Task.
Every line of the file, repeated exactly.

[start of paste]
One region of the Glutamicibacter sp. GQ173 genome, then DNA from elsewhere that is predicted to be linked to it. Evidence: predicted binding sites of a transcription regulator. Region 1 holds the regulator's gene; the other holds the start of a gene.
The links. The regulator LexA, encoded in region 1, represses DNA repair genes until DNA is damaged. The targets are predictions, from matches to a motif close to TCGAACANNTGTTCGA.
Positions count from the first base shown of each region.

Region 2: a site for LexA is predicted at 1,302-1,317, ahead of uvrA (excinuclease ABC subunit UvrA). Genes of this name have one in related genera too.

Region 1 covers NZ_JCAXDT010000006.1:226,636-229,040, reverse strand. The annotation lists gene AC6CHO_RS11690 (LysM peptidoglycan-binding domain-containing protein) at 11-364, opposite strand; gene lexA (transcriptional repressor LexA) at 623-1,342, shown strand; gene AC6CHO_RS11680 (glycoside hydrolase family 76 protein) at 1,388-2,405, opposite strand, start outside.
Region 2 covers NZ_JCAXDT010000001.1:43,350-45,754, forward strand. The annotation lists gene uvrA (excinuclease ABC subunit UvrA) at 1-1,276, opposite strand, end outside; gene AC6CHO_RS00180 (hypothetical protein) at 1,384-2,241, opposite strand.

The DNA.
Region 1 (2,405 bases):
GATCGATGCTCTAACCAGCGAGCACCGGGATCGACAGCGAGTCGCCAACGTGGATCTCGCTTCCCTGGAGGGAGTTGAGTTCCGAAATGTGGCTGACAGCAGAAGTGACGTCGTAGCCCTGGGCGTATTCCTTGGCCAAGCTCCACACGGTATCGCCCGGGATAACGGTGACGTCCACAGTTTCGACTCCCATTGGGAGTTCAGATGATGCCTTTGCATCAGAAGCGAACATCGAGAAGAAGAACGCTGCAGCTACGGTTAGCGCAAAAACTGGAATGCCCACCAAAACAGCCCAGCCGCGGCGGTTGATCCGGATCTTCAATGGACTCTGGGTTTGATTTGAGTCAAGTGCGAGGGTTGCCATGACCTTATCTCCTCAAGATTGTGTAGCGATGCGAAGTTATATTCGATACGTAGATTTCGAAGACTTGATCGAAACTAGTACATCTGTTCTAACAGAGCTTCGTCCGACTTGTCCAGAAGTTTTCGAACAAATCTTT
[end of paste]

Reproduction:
One region of the Glutamicibacter sp. GQ173 genome, then DNA from elsewhere that is predicted to be linked to it. Evidence: predicted binding sites of a transcription regulator. Region 1 holds the regulator's gene; the other holds the start of a gene.
The links. The regulator LexA, encoded in region 1, represses DNA repair genes until DNA is damaged. The targets are predictions, from matches to a motif close to TCGAACANNTGTTCGA.
Positions count from the first base shown of each region.

Region 2: a site for LexA is predicted at 1,302-1,317, ahead of uvrA (excinuclease ABC subunit UvrA). Genes of this name have one in related genera too.

Region 1 covers NZ_JCAXDT010000006.1:226,636-229,040, reverse strand. The annotation lists gene AC6CHO_RS11690 (LysM peptidoglycan-binding domain-containing protein) at 11-364, opposite strand; gene lexA (transcriptional repressor LexA) at 623-1,342, shown strand; gene AC6CHO_RS11680 (glycoside hydrolase family 76 protein) at 1,388-2,405, opposite strand, start outside.
Region 2 covers NZ_JCAXDT010000001.1:43,350-45,754, forward strand. The annotation lists gene uvrA (excinuclease ABC subunit UvrA) at 1-1,276, opposite strand, end outside; gene AC6CHO_RS00180 (hypothetical protein) at 1,384-2,241, opposite strand.

The DNA.
Region 1 (2,405 bases):
GATCGATGCTCTAACCAGCGAGCACCGGGATCGACAGCGAGTCGCCAACGTGGATCTCGCTTCCCTGGAGGGAGTTGAGTTCCGAAATGTGGCTGACAGCAGAAGTGACGTCGTAGCCCTGGGCGTATTCCTTGGCCAAGCTCCACACGGTATCGCCCGGGATAACGGTGACGTCCACAGTTTCGACTCCCATTGGGAGTTCAGATGATGCCTTTGCATCAGAAGCGAACATCGAGAAGAAGAACGCTGCAGCTACGGTTAGCGCAAAAACTGGAATGCCCACCAAAACAGCCCAGCCGCGGCGGTTGATCCGGATCTTCAATGGACTCTGGGTTTGATTTGAGTCAAGTGCGAGGGTTGCCATGACCTTATCTCCTCAAGATTGTGTAGCGATGCGAAGTTATATTCGATACGTAGATTTCGAAGACTTGATCGAAACTAGTACATCTGTTCTAACAGAGCTTCGTCCGACTTGTCCAGAAGTTTTCGAACAAATCTTT